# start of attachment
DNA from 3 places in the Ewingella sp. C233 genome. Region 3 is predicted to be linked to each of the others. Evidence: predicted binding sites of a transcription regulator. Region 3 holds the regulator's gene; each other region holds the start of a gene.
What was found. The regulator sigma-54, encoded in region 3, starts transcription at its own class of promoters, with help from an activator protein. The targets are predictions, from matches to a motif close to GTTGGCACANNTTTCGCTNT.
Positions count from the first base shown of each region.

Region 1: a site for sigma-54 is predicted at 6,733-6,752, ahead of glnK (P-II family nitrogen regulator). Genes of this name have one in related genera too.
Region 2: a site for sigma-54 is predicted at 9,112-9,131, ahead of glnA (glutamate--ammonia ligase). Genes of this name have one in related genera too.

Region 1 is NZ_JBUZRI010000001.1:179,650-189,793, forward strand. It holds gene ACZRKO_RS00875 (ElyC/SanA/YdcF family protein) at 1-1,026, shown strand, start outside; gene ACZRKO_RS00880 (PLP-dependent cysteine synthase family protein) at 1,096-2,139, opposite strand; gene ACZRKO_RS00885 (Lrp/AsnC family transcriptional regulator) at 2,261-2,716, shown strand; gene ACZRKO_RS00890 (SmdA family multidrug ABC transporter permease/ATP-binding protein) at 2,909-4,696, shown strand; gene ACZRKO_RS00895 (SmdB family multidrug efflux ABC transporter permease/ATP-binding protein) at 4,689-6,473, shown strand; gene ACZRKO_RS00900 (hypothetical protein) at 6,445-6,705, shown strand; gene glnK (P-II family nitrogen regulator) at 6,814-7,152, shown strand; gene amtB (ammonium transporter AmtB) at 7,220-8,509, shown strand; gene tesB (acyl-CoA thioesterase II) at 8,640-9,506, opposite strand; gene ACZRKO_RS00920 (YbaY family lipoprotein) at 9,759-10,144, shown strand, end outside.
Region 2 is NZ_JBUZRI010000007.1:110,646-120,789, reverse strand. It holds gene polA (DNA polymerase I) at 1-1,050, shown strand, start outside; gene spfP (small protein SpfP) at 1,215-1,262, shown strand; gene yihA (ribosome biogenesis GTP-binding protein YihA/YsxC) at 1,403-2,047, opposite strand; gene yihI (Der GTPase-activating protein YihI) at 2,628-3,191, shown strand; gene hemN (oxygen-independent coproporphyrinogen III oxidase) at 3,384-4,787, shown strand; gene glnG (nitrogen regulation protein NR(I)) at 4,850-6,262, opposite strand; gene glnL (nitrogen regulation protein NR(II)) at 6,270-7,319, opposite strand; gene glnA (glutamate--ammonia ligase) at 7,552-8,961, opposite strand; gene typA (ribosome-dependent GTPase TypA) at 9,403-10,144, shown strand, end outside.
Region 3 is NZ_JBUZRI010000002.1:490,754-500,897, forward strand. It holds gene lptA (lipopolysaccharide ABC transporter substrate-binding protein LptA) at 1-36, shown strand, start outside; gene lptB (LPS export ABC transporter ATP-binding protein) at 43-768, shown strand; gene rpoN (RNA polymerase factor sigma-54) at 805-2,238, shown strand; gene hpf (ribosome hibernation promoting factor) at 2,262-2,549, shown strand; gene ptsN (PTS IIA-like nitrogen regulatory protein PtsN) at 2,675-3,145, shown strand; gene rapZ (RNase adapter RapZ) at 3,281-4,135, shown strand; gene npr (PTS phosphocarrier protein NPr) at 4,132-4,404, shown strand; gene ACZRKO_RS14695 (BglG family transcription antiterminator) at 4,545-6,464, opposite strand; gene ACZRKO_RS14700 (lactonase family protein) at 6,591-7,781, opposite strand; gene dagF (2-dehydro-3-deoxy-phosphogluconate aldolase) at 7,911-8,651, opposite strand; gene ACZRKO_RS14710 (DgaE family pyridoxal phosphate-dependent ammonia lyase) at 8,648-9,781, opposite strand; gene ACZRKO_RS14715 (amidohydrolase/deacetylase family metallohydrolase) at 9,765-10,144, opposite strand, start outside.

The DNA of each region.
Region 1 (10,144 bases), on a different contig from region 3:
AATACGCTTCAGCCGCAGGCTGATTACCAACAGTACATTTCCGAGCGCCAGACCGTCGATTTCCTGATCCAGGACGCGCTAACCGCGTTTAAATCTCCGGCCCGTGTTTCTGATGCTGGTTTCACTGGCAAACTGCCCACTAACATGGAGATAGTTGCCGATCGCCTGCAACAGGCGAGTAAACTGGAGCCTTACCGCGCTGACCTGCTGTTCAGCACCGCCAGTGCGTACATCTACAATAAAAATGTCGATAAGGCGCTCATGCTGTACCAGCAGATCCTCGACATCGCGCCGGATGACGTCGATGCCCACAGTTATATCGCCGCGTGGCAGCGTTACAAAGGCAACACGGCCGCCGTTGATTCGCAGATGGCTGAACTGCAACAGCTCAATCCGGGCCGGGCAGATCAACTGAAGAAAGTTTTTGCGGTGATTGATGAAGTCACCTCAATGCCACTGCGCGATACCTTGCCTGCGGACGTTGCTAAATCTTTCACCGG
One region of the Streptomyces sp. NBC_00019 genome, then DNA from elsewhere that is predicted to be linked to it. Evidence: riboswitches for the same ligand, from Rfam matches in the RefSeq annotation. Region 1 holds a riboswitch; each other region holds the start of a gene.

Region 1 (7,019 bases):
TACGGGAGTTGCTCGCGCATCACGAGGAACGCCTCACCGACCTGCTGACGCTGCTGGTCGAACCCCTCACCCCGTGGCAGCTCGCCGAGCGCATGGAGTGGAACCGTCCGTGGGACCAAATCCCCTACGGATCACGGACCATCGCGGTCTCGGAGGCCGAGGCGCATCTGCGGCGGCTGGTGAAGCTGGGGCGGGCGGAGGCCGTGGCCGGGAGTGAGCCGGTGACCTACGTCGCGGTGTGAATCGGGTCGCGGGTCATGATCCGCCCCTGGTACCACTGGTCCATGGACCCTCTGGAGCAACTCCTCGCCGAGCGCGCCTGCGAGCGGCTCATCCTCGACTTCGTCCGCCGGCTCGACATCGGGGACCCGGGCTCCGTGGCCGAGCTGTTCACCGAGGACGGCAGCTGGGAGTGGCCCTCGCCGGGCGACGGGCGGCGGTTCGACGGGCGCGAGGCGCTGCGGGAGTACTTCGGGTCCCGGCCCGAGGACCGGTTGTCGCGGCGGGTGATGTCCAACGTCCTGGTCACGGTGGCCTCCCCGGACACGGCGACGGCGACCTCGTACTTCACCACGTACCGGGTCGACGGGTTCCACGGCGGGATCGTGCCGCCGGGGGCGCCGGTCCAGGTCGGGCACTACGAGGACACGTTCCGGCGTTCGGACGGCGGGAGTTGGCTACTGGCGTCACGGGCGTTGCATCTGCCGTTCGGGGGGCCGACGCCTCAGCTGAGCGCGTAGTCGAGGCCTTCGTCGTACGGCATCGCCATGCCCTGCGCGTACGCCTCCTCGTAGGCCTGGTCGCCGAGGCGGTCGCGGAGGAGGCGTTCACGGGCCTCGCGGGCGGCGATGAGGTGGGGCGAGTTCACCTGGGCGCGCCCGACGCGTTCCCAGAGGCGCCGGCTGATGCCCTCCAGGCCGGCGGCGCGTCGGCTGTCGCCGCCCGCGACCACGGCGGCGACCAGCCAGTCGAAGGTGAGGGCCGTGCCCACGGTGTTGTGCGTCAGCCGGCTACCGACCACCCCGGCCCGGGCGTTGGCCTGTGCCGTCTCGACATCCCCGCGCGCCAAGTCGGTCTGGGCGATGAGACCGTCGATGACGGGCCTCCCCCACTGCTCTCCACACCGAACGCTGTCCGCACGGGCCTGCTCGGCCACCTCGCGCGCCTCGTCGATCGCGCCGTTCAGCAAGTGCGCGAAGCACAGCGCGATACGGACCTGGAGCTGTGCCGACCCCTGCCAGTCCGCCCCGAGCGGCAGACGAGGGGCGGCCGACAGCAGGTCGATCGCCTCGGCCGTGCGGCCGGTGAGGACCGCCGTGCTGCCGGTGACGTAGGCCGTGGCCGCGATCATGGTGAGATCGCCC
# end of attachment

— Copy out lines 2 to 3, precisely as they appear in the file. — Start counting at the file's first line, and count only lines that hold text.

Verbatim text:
What was found. The regulator sigma-54, encoded in region 3, starts transcription at its own class of promoters, with help from an activator protein. The targets are predictions, from matches to a motif close to GTTGGCACANNTTTCGCTNT.
Positions count from the first base shown of each region.